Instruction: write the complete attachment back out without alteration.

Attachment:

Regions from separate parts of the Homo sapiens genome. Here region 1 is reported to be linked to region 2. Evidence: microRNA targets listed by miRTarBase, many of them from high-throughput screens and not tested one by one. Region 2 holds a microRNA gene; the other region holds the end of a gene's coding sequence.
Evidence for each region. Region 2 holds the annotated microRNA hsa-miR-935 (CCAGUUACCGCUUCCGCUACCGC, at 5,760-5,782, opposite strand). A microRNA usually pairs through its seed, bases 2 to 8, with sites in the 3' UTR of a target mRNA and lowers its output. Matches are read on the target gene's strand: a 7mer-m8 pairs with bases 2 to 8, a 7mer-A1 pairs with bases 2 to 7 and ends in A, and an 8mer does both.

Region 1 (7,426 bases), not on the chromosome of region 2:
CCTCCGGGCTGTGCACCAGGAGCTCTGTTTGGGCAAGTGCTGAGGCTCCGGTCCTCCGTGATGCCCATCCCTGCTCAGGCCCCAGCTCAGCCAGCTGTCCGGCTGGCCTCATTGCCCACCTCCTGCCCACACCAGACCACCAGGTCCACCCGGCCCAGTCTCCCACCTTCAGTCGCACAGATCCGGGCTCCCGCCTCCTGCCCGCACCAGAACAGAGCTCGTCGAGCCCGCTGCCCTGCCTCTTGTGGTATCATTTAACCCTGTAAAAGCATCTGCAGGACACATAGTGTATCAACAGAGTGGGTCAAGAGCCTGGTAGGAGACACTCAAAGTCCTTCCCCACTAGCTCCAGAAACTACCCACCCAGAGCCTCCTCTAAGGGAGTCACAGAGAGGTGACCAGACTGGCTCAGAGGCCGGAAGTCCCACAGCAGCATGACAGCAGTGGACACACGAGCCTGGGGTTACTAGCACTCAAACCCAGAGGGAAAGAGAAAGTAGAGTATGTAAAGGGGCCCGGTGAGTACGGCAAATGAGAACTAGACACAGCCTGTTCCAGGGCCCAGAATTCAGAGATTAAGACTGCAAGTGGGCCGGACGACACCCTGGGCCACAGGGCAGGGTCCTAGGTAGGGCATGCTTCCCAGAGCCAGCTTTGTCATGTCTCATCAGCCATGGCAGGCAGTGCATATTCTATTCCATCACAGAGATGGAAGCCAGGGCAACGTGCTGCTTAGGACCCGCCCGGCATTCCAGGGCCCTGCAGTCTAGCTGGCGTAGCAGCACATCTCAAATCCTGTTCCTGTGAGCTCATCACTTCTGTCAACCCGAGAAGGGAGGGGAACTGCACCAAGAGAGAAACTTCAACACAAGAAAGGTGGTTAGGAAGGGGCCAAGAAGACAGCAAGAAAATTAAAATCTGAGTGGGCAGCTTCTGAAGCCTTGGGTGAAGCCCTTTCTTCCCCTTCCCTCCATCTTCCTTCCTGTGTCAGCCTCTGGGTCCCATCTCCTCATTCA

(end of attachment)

Regions from separate parts of the Homo sapiens genome. Here region 1 is reported to be linked to region 2. Evidence: microRNA targets listed by miRTarBase, many of them from high-throughput screens and not tested one by one. Region 2 holds a microRNA gene; the other region holds the end of a gene's coding sequence.
Evidence for each region. Region 2 holds the annotated microRNA hsa-miR-935 (CCAGUUACCGCUUCCGCUACCGC, at 5,760-5,782, opposite strand). A microRNA usually pairs through its seed, bases 2 to 8, with sites in the 3' UTR of a target mRNA and lowers its output. Matches are read on the target gene's strand: a 7mer-m8 pairs with bases 2 to 8, a 7mer-A1 pairs with bases 2 to 7 and ends in A, and an 8mer does both.

Region 1 (7,426 bases), not on the chromosome of region 2:
CCTCCGGGCTGTGCACCAGGAGCTCTGTTTGGGCAAGTGCTGAGGCTCCGGTCCTCCGTGATGCCCATCCCTGCTCAGGCCCCAGCTCAGCCAGCTGTCCGGCTGGCCTCATTGCCCACCTCCTGCCCACACCAGACCACCAGGTCCACCCGGCCCAGTCTCCCACCTTCAGTCGCACAGATCCGGGCTCCCGCCTCCTGCCCGCACCAGAACAGAGCTCGTCGAGCCCGCTGCCCTGCCTCTTGTGGTATCATTTAACCCTGTAAAAGCATCTGCAGGACACATAGTGTATCAACAGAGTGGGTCAAGAGCCTGGTAGGAGACACTCAAAGTCCTTCCCCACTAGCTCCAGAAACTACCCACCCAGAGCCTCCTCTAAGGGAGTCACAGAGAGGTGACCAGACTGGCTCAGAGGCCGGAAGTCCCACAGCAGCATGACAGCAGTGGACACACGAGCCTGGGGTTACTAGCACTCAAACCCAGAGGGAAAGAGAAAGTAGAGTATGTAAAGGGGCCCGGTGAGTACGGCAAATGAGAACTAGACACAGCCTGTTCCAGGGCCCAGAATTCAGAGATTAAGACTGCAAGTGGGCCGGACGACACCCTGGGCCACAGGGCAGGGTCCTAGGTAGGGCATGCTTCCCAGAGCCAGCTTTGTCATGTCTCATCAGCCATGGCAGGCAGTGCATATTCTATTCCATCACAGAGATGGAAGCCAGGGCAACGTGCTGCTTAGGACCCGCCCGGCATTCCAGGGCCCTGCAGTCTAGCTGGCGTAGCAGCACATCTCAAATCCTGTTCCTGTGAGCTCATCACTTCTGTCAACCCGAGAAGGGAGGGGAACTGCACCAAGAGAGAAACTTCAACACAAGAAAGGTGGTTAGGAAGGGGCCAAGAAGACAGCAAGAAAATTAAAATCTGAGTGGGCAGCTTCTGAAGCCTTGGGTGAAGCCCTTTCTTCCCCTTCCCTCCATCTTCCTTCCTGTGTCAGCCTCTGGGTCCCATCTCCTCATTCA